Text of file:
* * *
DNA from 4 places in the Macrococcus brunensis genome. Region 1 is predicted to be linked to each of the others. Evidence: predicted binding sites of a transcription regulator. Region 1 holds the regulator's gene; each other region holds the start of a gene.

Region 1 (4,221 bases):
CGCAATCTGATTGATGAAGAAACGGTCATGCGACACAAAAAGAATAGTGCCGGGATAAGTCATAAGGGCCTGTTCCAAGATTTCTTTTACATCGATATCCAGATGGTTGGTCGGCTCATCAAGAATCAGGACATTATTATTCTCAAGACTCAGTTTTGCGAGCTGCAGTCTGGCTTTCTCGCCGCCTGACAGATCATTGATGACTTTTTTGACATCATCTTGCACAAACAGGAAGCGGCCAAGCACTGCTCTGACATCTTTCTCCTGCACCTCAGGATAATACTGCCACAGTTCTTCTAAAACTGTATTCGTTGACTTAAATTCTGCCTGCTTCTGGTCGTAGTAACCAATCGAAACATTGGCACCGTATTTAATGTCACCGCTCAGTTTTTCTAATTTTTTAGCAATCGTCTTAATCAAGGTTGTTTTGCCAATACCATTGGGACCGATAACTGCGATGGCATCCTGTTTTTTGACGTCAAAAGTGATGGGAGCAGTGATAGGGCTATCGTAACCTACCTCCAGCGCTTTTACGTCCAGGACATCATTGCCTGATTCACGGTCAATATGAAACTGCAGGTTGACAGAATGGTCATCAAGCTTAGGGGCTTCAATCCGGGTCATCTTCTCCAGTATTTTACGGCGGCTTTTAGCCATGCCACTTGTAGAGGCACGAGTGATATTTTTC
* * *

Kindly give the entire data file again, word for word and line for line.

DNA from 4 places in the Macrococcus brunensis genome. Region 1 is predicted to be linked to each of the others. Evidence: predicted binding sites of a transcription regulator. Region 1 holds the regulator's gene; each other region holds the start of a gene.

Region 1 (4,221 bases):
CGCAATCTGATTGATGAAGAAACGGTCATGCGACACAAAAAGAATAGTGCCGGGATAAGTCATAAGGGCCTGTTCCAAGATTTCTTTTACATCGATATCCAGATGGTTGGTCGGCTCATCAAGAATCAGGACATTATTATTCTCAAGACTCAGTTTTGCGAGCTGCAGTCTGGCTTTCTCGCCGCCTGACAGATCATTGATGACTTTTTTGACATCATCTTGCACAAACAGGAAGCGGCCAAGCACTGCTCTGACATCTTTCTCCTGCACCTCAGGATAATACTGCCACAGTTCTTCTAAAACTGTATTCGTTGACTTAAATTCTGCCTGCTTCTGGTCGTAGTAACCAATCGAAACATTGGCACCGTATTTAATGTCACCGCTCAGTTTTTCTAATTTTTTAGCAATCGTCTTAATCAAGGTTGTTTTGCCAATACCATTGGGACCGATAACTGCGATGGCATCCTGTTTTTTGACGTCAAAAGTGATGGGAGCAGTGATAGGGCTATCGTAACCTACCTCCAGCGCTTTTACGTCCAGGACATCATTGCCTGATTCACGGTCAATATGAAACTGCAGGTTGACAGAATGGTCATCAAGCTTAGGGGCTTCAATCCGGGTCATCTTCTCCAGTATTTTACGGCGGCTTTTAGCCATGCCACTTGTAGAGGCACGAGTGATATTTTTC